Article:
A terrible incident that occurred in York County in late April — an unprovoked attack on an African-American, allegedly by two white males — was a reminder that racism is alive and well.

The two men are accused of violating the Maine Civil Rights Act, which was enacted in 1992. This law prohibits the use or threat of violence or damage to property against a person based on that person’s race, color, religion, sex, ancestry, national origin, physical or mental disability or sexual orientation. A person who is found in violation of the law is convicted of a class D crime. In Maine, a class D crime is a misdemeanor, punishable up to 364 days in jail and a $2,000 fine.

When I learned that this crime is only a misdemeanor in Maine, I was shocked. If these two individuals are convicted, it’s essentially a slap on the wrist, and they can go home for violating the constitutional rights of a person solely based on the color of their skin. The punishment does not fit the crime. I propose the classification for a hate crime should increase to a class B crime, which, under Maine law, is punishable by up to 10 years in prison and a $20,000 fine. When the Legislature returns in December, I plan on taking action by having a constituent bill introduced, calling for the law to be changed to a Class B crime.

Connecticut is providing Maine — and the rest of the country — an example to follow, passing a law last year that increases the punishment for a hate crime from a misdemeanor to a felony and making a first-degree hate crime punishable by up to 10 years in prison and/or a $10,000 fine.

It’s also instructive to look at other New England states’ hate-crime laws. In Vermont, criminal charges motivated by bias bring enhanced penalties: between one more year and five more years in prison with increasing fines. In Massachusetts, a person convicted of a hate crime can serve a misdemeanor penalty of up to 2½ years in prison and a $5,000 fine. However, if bodily injury results, the penalties increase to felony level: a maximum of 10 years in prison and a $10,000 fine.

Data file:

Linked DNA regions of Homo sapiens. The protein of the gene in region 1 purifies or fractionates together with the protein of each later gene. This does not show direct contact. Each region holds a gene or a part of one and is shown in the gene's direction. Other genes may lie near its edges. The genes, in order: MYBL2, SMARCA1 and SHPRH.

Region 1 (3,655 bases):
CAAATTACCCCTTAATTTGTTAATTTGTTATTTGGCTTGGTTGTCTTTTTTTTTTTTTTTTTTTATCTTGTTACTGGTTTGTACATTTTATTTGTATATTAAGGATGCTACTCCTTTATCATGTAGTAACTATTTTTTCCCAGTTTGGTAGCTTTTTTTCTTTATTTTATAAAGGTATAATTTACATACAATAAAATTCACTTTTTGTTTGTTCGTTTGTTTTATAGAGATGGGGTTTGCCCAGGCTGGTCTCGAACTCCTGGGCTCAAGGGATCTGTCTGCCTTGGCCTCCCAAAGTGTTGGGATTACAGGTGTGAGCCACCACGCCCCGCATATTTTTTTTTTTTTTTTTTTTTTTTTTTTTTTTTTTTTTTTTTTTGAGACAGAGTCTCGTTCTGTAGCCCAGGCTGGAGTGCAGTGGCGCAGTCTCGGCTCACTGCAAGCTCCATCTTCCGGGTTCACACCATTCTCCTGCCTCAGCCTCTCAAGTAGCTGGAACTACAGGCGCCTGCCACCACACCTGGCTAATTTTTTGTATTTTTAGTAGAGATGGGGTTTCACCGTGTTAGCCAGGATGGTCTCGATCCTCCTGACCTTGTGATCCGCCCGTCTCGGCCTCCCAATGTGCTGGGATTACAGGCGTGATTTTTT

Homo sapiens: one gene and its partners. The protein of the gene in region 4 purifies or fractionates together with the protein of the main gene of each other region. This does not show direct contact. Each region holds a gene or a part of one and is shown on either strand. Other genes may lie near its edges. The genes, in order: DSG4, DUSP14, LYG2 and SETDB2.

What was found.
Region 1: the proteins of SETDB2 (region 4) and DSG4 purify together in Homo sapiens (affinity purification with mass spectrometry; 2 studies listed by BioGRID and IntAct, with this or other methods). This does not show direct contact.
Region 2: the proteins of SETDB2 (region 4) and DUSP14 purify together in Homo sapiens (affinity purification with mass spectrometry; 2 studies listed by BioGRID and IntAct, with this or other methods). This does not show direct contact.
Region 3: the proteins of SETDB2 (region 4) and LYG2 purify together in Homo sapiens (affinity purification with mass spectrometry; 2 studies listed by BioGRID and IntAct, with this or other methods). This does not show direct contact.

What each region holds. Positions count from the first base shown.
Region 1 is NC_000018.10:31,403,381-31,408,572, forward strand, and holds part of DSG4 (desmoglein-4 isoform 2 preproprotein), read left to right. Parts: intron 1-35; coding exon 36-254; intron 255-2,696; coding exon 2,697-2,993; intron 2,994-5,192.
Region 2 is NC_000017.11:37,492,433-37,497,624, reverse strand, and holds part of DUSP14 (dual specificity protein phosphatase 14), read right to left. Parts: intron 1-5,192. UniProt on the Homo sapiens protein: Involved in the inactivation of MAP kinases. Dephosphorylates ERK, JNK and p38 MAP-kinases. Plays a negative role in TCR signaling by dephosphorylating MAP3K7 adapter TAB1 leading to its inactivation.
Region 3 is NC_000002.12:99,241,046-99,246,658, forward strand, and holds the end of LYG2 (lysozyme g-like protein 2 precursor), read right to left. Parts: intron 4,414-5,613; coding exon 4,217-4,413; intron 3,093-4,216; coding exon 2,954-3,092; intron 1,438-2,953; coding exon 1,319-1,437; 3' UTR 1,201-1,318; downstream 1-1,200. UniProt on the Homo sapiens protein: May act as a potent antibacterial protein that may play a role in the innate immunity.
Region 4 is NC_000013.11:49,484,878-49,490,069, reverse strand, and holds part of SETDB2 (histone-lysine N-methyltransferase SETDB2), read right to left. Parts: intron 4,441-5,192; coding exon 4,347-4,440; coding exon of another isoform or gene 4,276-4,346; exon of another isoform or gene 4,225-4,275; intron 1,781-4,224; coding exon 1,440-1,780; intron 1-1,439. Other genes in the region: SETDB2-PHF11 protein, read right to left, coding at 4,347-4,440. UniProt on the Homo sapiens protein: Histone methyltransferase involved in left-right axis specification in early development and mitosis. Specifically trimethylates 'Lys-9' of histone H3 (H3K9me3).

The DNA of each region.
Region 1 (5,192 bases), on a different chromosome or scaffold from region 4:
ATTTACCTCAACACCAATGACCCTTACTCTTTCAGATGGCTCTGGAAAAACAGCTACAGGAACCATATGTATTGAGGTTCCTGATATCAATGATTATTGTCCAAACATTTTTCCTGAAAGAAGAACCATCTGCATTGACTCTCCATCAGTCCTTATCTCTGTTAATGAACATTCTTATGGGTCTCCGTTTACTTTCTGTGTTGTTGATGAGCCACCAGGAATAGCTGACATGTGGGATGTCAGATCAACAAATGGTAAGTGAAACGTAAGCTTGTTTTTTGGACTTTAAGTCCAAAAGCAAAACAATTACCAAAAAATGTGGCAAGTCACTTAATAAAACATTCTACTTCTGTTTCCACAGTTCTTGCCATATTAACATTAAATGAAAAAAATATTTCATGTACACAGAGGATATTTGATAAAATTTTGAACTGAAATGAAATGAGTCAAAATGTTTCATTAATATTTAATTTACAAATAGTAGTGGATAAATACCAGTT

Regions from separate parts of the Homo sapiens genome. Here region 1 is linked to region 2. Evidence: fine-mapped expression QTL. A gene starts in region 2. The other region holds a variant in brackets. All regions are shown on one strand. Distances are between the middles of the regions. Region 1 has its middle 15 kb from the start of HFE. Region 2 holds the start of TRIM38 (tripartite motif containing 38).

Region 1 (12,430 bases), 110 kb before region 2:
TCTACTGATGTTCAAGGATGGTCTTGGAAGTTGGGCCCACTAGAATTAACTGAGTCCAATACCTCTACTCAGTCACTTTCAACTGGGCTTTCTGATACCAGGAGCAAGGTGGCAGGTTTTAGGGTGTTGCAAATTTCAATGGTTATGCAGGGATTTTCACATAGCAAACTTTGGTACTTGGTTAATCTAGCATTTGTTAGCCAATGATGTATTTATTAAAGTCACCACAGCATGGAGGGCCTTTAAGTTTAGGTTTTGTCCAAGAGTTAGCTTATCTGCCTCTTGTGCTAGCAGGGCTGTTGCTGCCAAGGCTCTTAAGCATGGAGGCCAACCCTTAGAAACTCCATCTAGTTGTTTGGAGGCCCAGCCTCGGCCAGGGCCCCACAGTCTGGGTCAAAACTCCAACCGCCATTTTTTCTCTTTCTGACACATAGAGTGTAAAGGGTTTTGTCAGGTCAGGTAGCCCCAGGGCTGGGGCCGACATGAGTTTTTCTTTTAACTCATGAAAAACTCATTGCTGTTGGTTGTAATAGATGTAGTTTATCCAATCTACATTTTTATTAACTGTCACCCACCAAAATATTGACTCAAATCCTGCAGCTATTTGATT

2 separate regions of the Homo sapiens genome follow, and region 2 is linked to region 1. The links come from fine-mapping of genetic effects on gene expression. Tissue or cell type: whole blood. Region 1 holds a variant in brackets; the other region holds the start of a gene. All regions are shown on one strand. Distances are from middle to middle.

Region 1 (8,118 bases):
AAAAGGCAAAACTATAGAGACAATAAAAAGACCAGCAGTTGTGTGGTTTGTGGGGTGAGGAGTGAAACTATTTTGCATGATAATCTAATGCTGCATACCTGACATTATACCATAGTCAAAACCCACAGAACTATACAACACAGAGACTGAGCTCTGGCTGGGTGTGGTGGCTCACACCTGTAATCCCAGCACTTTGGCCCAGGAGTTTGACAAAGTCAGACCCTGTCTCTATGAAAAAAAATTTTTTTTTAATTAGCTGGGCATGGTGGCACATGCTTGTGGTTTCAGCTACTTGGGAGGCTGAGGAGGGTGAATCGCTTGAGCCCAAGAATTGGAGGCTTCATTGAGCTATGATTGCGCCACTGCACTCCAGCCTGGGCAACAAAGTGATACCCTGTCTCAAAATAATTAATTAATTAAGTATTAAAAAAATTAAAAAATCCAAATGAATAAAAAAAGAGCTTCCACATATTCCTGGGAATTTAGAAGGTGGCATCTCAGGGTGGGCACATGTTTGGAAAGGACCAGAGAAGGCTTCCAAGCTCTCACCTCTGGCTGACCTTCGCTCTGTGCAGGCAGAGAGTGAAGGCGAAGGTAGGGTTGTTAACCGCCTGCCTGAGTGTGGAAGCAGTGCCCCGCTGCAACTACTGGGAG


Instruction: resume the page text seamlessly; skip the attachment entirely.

The accusations against the two individuals in York County do not accurately represent the state of Maine. I know this for a fact. As an African-American who lives in an overwhelmingly white state, I have felt nothing but warmth and acceptance. But this is not the case for everyone who is not white, or speaks a different language, or loves another person of the same gender.

In 2016, Maine had a rate of 3 reported hate crimes per 100,000 people, according to FBI statistics, while the national average was 2.1. What’s more, according to a FiveThirtyEight analysis, Maine is one of just eight states where hate incident rates spiked in the 10 days after President Donald Trump’s election, compared to the average annual rate between 2010 and 2015. These data highlight a problem that needs to be mitigated and a need for stronger penalties for those who commit despicable actions based on prejudice and hatred.

My motivation to change this law is not because the victim was an African-American and the alleged suspects were white. I believe that no other person should target, harass and/or assault another person because of something that makes them different. No one has the right to do that to anyone.

I have been an advocate for equality in my own way by seeking to use the law and change policies. As an undergraduate, I drafted and proposed a student bill of rights; in graduate school, I became an ally for the LGTBQ+ community by becoming a SAFE trainer. Participants in Students, Staff and Faculty for Equality training provide education and awareness on various topics that affect the LGTBQ+ community. I also witnessed growing up what racism and bigotry can do to someone, years after it happened: i.e., my father, who was born in the 1940s and came of age during the 1960s and lived with the scars of what happened to him until he died in 2015.

Maine is a welcoming state, but it also needs to show that when racism, bigotry and hatred attempt to rear their ugly heads, they will not be tolerated, and that those who interfere with a person’s civil rights will be held accountable and severely punished.

Reginald Parson is a member of the class of 2019 at the University of Maine School of Law and a resident of Portland.

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